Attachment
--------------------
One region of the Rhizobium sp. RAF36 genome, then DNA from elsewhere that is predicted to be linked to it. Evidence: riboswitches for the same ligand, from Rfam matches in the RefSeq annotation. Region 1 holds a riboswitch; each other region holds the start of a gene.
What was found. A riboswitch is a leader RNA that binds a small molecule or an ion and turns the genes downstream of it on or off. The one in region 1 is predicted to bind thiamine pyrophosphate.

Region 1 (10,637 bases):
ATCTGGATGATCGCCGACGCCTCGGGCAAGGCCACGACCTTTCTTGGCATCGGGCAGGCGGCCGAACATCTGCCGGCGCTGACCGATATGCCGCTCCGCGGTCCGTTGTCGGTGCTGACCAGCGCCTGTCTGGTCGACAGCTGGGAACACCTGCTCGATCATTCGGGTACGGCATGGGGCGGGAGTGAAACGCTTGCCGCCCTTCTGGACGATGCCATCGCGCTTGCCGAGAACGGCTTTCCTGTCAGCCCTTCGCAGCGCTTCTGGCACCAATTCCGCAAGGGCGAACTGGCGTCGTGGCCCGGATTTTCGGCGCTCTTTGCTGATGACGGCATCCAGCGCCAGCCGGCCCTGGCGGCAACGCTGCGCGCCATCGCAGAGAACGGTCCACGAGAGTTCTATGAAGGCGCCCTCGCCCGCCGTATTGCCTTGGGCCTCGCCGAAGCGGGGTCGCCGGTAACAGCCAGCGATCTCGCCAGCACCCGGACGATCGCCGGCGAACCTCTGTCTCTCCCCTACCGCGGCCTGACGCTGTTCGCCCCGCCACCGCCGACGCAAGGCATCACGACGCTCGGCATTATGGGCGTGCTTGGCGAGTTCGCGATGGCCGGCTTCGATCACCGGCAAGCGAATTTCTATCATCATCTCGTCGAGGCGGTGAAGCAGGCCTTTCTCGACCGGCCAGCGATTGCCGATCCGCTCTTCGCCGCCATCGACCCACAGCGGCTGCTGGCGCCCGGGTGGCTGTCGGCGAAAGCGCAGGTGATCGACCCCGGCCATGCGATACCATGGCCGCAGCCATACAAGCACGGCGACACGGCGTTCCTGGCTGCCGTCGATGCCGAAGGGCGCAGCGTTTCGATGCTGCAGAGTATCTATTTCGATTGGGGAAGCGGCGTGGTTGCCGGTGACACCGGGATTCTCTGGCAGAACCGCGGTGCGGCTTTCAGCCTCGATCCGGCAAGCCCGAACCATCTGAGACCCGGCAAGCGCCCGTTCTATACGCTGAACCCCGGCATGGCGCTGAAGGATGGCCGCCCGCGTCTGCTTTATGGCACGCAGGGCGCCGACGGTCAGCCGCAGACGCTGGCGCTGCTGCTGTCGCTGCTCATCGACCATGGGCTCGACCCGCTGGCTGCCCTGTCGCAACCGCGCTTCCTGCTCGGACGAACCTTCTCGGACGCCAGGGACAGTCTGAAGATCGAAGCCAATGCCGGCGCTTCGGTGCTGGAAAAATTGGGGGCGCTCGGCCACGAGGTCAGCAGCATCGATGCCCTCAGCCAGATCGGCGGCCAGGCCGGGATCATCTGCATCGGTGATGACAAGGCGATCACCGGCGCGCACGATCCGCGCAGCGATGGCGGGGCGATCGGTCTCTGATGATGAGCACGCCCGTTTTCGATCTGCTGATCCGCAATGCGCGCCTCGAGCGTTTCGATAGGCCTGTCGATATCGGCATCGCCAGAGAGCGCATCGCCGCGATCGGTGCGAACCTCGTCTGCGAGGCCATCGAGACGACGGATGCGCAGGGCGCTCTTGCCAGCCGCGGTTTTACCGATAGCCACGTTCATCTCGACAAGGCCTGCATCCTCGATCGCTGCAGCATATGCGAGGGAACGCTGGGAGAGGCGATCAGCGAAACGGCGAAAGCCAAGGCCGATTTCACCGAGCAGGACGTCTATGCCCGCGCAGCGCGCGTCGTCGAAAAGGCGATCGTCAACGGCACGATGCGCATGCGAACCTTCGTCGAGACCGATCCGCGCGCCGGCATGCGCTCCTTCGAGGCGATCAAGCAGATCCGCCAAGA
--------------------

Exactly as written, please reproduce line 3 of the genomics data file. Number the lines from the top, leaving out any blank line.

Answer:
Region 1 (10,637 bases):